An action group has been formed to fight plans to build two large wind turbines close to Castle Cary.
Two separate schemes to erect green energy plants at Ansford Community School and on a site between Pitcombe and Hadspen have been proposed, although final plans have yet to be submitted.
Somerset county councillor Henry Hobhouse’s plans to build a 100-meter turbine on a site close to his Hadspen home met with an angry response when discussed at a public meeting last month.
Mr Hobhouse invited residents to consider investing in the £450,000 scheme, which he believes would meet one third of their energy needs and help to fight global warming.
In September, Ansford Community School head teacher Robert Benzie briefed Ansford Parish Council on plans to build a 44-metre turbine on the school grounds.
The schemes have infuriated a group of residents, who believe the large turbines would not generate enough energy to justify their impact on the surrounding landscape, property prices and their quality of life.
Action group spokesman Alan Whittaker said: “We don’t want a turbine stuck right on top of the valley ““ it would be seen for miles. There are better places to do it than here.
“Although people claim they don’t make a noise, we have been told we would suffer. This sort of thing has an impact on property prices and we expect it would decrease the value of our homes.”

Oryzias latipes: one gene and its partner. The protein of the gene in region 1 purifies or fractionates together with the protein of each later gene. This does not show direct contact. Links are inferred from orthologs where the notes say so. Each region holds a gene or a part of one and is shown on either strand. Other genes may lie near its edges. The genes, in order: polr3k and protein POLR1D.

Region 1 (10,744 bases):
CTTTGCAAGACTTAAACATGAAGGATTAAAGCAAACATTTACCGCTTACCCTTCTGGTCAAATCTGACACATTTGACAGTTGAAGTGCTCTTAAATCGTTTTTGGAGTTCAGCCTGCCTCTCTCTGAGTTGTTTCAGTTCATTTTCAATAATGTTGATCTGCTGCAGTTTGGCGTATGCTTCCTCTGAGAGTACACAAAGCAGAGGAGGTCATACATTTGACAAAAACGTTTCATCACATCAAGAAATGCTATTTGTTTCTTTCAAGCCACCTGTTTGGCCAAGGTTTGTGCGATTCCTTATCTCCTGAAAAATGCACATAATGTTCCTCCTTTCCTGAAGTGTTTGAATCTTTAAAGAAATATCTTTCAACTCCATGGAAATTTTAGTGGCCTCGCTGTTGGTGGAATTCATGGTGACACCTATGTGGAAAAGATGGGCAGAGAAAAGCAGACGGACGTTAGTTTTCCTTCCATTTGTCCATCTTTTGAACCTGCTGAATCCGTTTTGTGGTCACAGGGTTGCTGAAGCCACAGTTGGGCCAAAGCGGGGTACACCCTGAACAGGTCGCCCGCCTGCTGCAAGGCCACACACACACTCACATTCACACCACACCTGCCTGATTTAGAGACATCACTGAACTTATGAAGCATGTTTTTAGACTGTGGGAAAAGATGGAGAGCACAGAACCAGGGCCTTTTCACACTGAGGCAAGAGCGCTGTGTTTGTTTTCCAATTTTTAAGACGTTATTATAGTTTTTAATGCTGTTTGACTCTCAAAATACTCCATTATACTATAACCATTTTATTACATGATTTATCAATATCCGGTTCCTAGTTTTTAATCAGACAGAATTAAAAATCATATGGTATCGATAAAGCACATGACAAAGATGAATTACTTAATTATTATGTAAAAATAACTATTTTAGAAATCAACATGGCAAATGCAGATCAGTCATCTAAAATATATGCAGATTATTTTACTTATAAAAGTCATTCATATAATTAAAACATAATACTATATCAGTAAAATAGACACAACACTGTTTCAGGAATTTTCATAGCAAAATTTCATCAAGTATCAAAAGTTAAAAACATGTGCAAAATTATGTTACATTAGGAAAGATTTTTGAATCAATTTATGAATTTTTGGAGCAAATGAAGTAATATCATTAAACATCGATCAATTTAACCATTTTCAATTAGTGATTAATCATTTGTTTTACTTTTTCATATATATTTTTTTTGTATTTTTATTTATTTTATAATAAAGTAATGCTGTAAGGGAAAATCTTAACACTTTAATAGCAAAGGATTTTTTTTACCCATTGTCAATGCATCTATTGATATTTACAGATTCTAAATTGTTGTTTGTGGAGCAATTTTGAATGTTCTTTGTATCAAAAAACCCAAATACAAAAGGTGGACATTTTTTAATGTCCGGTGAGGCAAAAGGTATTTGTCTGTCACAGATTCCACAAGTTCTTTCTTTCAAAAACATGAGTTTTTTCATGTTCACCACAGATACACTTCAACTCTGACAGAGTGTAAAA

Mr Whittaker explained that the action group is consulting experts to find out exactly how efficient wind turbines are.
“We want to know everything there is to know about wind turbines,” he said.
“All of us who are opposing the plans are green but it depends on how you define green. People really seem to lack knowledge in this sort of thing and just support anything that they presume is green.”
“We know enough about wind turbines to say they don’t provide a sufficient answer in a sensitive part of the countryside.”
Mr Hobhouse is so concerned about global warming that he is also planning to build a small-scale methane plant to provide hot water and electricity for his home.
“The main problem with wind turbines is that people don’t like the look of them,” he said.
“When it comes to the environmental impact of energy production, we are on the Titanic, we have hit the iceberg and we are going down. We shouldn’t be worrying about what sort of life raft we are getting on.
“We need to do something and we need to do it now. The world just can’t cope anymore.”
Mr Hobhouse explained that he had hoped to provide a community solution. As well as providing electricity for local homes, the money residents invested in the turbine would be turned into shares and would ultimately generate cash from clean energy incentives.
“It is time that people started to realise the importance of local energy production. We are miles behind the rest of Europe when it comes to this sort of thing,” he added.
Mr Benzie was not available for comment although the school has stated in the past that it believes plans for a “silent running” turbine to cater for its energy needs would set a good example about the importance of the environment.
Ansford Parish Council chairman Jeanette Cronie said she believed the majority of local people supported plans to generate electricity with a wind turbine at the school.
“Green energy is the way forward and we need to encourage it,” she said.
“Unfortunately, it is always the people who are against these things who make the most noise.”
The action group is holding a public meeting in Hadspen Village Hall at 7pm on Friday 9th March.
By Matthew Manning
23 February 2007
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